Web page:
The Briefing

What are Bitcoins anyway?

There are now over 10,000 cryptocurrencies — let's start with Bitcoin!

July 22, 2021
Reading time 2 min.

🌈 A quick taster for you:

  • A bitcoin is a digital monetary unit and a type of cryptocurrency.
  • Just like stocks, bitcoins are tradable and rise or fall in value.
  • Bitcoins are not dependent on banks or states.

🧐 Why do I care?

The buzzwords Bitcoin and cryptocurrency are constantly flying around the web. But what is it anyway? How much is a bitcoin worth? And where can you use it? We're here to tell you all you need to know.

🔍 What exactly is happening here?

  • The Basics
    A bitcoin is a digital monetary unit and a type of cryptocurrency. The name is made up of ‘bit’ — which is the word for the smallest digital unit — and ‘coin’, which we all recognise as a form of money. Bitcoins only exist digitally, and are stored in a ‘wallet’ on your smartphone or computer. Bitcoins are organized in a decentralized manner instead of via banks or states as is the case with traditional currencies. People all over the world can use Bitcoin to transfer money directly to one another. Each transaction goes through the blockchain, which is a type of computer network that embeds the exchange of bitcoins into very complex computing tasks to ensure that the transaction is secure.
  • Advantages of Bitcoin
    Some of the advantages of bitcoins are that they can be used worldwide, the fees of transactions are quite low, and the transactions are anonymous. This is exactly why bitcoins were loved by criminals in the darknet, especially in the early days. Today however, bitcoins are no longer a niche product, but have arrived in our everyday lives. The hype is understandable, but there are also some disadvantages to keep in mind. We’ve summarized the most important three for you.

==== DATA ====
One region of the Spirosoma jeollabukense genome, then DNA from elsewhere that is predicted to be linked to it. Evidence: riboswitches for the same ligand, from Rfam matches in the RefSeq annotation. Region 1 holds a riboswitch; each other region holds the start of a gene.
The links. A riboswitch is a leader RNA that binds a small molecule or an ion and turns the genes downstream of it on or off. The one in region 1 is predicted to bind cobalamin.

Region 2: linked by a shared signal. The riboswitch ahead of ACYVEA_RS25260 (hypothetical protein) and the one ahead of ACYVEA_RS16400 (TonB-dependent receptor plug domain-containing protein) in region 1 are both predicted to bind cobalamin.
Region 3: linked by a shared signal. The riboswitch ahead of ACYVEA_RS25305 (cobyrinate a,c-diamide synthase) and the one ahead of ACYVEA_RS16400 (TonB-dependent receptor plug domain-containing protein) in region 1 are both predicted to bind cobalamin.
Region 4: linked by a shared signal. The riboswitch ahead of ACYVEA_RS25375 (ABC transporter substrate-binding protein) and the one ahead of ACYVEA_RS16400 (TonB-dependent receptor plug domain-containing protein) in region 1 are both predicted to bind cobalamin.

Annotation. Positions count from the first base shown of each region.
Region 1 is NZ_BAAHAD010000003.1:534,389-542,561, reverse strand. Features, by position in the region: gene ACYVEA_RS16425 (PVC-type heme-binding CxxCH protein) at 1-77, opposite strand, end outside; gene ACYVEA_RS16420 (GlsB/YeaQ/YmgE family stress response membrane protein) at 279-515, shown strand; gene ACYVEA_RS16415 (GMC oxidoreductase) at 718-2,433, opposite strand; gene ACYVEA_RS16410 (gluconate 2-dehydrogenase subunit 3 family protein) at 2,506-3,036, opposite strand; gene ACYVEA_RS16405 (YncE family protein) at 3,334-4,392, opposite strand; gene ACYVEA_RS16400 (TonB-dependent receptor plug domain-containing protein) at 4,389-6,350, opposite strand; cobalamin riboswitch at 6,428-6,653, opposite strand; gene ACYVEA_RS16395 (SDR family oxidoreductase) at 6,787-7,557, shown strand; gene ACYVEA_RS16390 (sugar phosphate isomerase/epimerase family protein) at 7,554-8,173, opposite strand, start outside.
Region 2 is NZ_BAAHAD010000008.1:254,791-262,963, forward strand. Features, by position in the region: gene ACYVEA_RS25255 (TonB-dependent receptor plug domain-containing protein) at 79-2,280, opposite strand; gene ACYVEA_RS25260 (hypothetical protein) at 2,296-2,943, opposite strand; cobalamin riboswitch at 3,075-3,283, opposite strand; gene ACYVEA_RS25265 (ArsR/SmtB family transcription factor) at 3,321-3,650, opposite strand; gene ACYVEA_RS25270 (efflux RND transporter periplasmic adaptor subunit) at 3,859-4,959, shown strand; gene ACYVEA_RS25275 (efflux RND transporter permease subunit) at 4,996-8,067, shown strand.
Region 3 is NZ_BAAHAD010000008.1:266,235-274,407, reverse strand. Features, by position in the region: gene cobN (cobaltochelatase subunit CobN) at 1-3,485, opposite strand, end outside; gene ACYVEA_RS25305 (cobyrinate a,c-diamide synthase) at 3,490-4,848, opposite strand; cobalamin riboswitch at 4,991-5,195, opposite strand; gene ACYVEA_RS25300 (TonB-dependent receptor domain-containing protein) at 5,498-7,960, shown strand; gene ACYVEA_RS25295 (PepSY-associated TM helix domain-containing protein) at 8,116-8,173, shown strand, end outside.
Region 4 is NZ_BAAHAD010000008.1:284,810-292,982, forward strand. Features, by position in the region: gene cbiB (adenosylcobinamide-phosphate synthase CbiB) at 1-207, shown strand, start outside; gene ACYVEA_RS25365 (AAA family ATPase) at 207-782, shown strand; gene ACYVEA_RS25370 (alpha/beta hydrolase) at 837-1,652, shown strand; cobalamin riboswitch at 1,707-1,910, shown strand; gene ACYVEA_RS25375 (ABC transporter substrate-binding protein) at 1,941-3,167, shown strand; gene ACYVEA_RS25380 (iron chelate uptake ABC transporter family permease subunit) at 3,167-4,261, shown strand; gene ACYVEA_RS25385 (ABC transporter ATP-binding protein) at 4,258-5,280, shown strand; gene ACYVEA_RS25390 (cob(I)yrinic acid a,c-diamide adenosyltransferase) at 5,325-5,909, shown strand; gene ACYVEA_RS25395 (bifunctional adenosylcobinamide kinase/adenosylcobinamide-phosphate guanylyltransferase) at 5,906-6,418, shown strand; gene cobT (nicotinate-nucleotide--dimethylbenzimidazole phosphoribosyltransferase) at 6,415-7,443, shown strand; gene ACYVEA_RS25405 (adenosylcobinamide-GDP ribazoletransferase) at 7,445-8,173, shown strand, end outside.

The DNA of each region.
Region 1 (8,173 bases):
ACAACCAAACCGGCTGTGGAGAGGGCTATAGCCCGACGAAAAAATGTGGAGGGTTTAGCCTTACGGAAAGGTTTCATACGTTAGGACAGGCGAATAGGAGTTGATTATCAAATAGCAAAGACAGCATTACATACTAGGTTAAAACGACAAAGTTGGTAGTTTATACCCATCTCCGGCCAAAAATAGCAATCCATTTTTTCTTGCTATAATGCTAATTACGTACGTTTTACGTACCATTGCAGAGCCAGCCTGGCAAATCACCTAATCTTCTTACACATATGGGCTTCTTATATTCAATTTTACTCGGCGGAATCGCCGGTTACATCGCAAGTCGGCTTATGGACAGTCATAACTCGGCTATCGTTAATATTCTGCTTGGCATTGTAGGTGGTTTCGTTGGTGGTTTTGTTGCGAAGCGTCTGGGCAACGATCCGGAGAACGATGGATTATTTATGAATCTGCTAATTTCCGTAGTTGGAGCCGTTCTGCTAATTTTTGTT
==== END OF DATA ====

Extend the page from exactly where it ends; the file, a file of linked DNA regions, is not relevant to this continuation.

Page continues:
• Disadvantages of bitcoins
    A major disadvantage is that bitcoins have not yet arrived as a means of payment in everyday life. Only very few stores accept them. So you can't just go to the store or pay the rent with them.
    The first major disadvantage is that only very few stores accept bitcoins — so you probably can't use them in the corner shop or when paying your rent.
    The second disadvantage is that the price can fluctuate enormously, and is therefore anything but a safe investment. Many financial experts (even if they’re often old-fashioned boomers) still assume that the crypto bubble will one day burst.
    The third undeniable disadvantage of Bitcoin, and cryptocurrency in general, is that it has a massive carbon footprint. Bitcoin is backed by algorithms and the blockchain. In order for a bitcoin, or part of a bitcoin, to be guaranteed to belong to only one person, highly complex computing operations must be undertaken. And this requires huge amounts of electricity — in fact the amount of electricity used by Bitcoin dwarfs that of entire countries. And to make matters worse, the server farms are often located in countries that rely on coal or nuclear power.

🤓 What does this mean for me?

Bitcoins are traded on marketplaces on the internet. Like shares, the price is based on supply and demand. When the technology emerged in 2009, one bitcoin was worth less than 1 US dollar. Over the years there was a lot of hype, and one bitcoin is now traded for several thousand euros. Since many speculators are involved in the market, the price can fluctuate wildly — often by thousands of euros! Bitcoin reached its previous high on April 14, 2021 with a value of 64,748.91 US dollars. Whether Bitcoin is therefore suitable as a long-term investment, everyone must decide for themselves!

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